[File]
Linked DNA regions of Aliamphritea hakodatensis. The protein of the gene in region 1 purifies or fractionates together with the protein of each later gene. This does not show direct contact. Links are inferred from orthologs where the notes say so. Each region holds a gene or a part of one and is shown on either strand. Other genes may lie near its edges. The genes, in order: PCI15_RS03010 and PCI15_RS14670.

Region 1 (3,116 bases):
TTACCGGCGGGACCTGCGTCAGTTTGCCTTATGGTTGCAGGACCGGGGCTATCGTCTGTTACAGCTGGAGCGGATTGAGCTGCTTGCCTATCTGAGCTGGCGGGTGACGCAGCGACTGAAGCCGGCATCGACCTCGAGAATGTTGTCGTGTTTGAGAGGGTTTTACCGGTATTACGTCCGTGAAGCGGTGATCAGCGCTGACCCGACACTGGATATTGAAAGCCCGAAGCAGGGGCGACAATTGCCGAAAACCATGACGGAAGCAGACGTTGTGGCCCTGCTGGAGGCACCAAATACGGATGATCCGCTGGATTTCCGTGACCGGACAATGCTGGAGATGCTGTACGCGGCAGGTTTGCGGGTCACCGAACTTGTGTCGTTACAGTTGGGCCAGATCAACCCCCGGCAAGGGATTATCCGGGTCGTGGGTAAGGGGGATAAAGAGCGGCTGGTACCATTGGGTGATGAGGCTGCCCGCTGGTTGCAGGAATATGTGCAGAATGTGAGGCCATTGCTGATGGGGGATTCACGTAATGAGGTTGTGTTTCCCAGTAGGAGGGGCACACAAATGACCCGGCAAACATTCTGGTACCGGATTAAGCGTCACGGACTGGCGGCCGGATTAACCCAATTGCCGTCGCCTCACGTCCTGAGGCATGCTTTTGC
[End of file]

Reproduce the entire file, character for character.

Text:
Linked DNA regions of Aliamphritea hakodatensis. The protein of the gene in region 1 purifies or fractionates together with the protein of each later gene. This does not show direct contact. Links are inferred from orthologs where the notes say so. Each region holds a gene or a part of one and is shown on either strand. Other genes may lie near its edges. The genes, in order: PCI15_RS03010 and PCI15_RS14670.

Region 1 (3,116 bases):
TTACCGGCGGGACCTGCGTCAGTTTGCCTTATGGTTGCAGGACCGGGGCTATCGTCTGTTACAGCTGGAGCGGATTGAGCTGCTTGCCTATCTGAGCTGGCGGGTGACGCAGCGACTGAAGCCGGCATCGACCTCGAGAATGTTGTCGTGTTTGAGAGGGTTTTACCGGTATTACGTCCGTGAAGCGGTGATCAGCGCTGACCCGACACTGGATATTGAAAGCCCGAAGCAGGGGCGACAATTGCCGAAAACCATGACGGAAGCAGACGTTGTGGCCCTGCTGGAGGCACCAAATACGGATGATCCGCTGGATTTCCGTGACCGGACAATGCTGGAGATGCTGTACGCGGCAGGTTTGCGGGTCACCGAACTTGTGTCGTTACAGTTGGGCCAGATCAACCCCCGGCAAGGGATTATCCGGGTCGTGGGTAAGGGGGATAAAGAGCGGCTGGTACCATTGGGTGATGAGGCTGCCCGCTGGTTGCAGGAATATGTGCAGAATGTGAGGCCATTGCTGATGGGGGATTCACGTAATGAGGTTGTGTTTCCCAGTAGGAGGGGCACACAAATGACCCGGCAAACATTCTGGTACCGGATTAAGCGTCACGGACTGGCGGCCGGATTAACCCAATTGCCGTCGCCTCACGTCCTGAGGCATGCTTTTGC